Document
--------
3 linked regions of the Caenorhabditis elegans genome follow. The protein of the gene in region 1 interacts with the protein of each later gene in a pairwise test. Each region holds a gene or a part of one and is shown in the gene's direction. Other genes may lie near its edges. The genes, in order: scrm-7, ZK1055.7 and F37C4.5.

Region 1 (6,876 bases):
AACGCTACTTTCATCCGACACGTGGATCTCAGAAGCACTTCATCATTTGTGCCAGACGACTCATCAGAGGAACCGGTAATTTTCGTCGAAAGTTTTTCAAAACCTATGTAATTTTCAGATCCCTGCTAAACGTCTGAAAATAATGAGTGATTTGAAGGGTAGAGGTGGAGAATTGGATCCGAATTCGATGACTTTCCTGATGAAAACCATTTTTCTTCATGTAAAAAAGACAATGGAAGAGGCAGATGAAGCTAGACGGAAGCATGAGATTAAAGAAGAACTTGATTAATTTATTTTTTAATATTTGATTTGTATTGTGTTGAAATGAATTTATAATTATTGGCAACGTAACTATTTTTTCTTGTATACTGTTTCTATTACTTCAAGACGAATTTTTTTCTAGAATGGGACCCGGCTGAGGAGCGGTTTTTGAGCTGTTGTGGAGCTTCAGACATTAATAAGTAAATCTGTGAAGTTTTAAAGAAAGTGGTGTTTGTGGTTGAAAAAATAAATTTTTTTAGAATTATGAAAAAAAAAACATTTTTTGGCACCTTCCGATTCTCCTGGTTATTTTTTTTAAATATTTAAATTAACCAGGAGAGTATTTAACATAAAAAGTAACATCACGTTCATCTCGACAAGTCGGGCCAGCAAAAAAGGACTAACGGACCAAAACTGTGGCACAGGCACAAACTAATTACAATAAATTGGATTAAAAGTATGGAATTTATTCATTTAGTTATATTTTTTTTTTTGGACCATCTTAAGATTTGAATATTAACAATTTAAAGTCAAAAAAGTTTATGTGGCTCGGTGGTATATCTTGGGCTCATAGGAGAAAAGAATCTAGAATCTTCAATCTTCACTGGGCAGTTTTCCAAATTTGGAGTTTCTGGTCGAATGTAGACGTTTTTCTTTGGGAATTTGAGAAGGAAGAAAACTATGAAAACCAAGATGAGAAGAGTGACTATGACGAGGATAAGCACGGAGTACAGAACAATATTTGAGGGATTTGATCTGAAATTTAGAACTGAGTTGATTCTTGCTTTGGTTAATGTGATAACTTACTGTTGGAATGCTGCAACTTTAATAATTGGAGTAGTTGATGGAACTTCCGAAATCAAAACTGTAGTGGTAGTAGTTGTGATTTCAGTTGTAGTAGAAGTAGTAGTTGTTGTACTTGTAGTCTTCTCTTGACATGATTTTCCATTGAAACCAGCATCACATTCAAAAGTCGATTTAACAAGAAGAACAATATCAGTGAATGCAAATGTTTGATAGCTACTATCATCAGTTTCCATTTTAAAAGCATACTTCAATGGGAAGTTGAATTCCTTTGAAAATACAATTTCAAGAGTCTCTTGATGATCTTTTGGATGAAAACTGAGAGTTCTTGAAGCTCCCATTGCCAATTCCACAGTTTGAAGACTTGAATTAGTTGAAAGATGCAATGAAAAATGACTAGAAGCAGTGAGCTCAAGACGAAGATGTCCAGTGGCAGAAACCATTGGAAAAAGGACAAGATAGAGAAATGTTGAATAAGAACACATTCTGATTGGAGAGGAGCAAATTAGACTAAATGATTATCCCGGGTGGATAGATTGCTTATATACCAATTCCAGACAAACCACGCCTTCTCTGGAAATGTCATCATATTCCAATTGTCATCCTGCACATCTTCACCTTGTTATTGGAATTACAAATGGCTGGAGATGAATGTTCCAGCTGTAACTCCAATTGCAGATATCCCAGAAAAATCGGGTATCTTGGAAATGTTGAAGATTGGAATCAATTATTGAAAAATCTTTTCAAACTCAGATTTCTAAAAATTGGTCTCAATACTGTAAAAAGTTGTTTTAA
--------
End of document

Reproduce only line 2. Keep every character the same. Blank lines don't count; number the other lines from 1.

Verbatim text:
Region 1 (6,876 bases):